So, you’ve got the perfect kit with the perfect theme for the perfect image…but it’s all wrong color-wise! What do you do? Change the color of the kit of course! Here are two different easy ways to change up the color of an element or paper.
The quickest way is when the element or paper usually has one tone. Just one solid main color, for instance in a string, or a solid paper. I use Photoshop CS3 (yes, I know, I’m behind but I’m super comfortable with it and really don’t have the time to relearn new software, because you know there’s a learning curve and I’ll admit to old age!). The kit I’m working with in the following tutorial is Transformation (easy to work with since there is one main color).
Take the element and place it in Photoshop. This element is the splatters from Transformation.
Then click on LAYER>NEW>LAYER or Shft + Ctrl + N for a new layer.
In the tools section, select the color you want to change it to. I suggest opening your image and using the eye dropper tool to select your color and then tweaking it to suit. The selected color will be on the left top of the color boxes in the toolbox. This is the foreground color.
Select the paint bucket tool and drop the color in the new layer. Then clip the layer to the first layer (the original image). Do this by Ctrl + Alt + G or LAYER>Create Clipping Mask.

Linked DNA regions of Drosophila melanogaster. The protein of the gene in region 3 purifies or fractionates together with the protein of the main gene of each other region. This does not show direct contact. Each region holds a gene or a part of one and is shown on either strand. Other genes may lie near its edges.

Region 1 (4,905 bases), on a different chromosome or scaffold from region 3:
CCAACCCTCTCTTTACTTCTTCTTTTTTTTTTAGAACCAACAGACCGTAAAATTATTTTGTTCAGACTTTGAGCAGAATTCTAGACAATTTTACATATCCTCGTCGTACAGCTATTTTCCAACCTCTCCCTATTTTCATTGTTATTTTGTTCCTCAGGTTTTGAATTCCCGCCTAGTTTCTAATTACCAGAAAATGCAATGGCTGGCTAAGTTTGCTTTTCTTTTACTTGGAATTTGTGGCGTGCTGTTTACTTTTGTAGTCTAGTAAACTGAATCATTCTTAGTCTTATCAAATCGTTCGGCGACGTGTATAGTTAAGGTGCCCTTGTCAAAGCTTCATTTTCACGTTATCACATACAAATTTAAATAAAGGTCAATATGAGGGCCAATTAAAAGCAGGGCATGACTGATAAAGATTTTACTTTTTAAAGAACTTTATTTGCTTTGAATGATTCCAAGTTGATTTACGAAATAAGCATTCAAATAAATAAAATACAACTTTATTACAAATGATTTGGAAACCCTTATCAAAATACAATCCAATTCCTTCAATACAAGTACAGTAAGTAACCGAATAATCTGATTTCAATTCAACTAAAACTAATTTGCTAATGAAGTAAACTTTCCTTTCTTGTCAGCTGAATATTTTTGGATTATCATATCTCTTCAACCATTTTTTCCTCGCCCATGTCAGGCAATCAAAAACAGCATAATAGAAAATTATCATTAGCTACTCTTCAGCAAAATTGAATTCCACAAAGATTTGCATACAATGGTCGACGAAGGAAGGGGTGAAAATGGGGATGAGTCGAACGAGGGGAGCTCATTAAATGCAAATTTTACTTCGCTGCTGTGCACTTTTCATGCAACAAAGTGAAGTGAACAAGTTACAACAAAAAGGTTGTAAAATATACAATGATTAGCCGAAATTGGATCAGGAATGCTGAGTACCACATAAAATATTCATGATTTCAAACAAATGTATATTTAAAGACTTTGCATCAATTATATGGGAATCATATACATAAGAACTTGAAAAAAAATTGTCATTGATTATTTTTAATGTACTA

You can then go into the layers palette and change the blend modes to give you more options.
This method is great when there is one color option to change. If you want to change various different colors, this is a bit more complex but you will be happier with the possibilities. This paper is also from Transformation.
Select the color you wish in the color picker. Then, switch the selected color to the background by clicking on the arrow. You will need this color as reference.
Click Ctrl + U to get to the Hue/Saturation screen (also can click on Image>Adjustment>Hue/Saturation). Select Cyan in the Edit box (it defaults as Master). Then use the eyedropper that pops up and select the color on your image that you want to change, in this case, the purple. So then, Magenta shows up and that purple color shows up in the foreground box in the toolbox.
Use the Hue slider to change the color approximately to what you are looking for. Use your reference (the background color in the toolbox) to help you. When you get to the approximate hue, use the Saturation and Lightness sliders for more precision. You can then work on the next color in the same paper that needs changing. You’ll notice that colors affect each other. So when working in Magenta, all colors with a little magenta in it will change.
Remember, this is only with one color change. You can finesse additional colors in the paper to suit your taste and photo.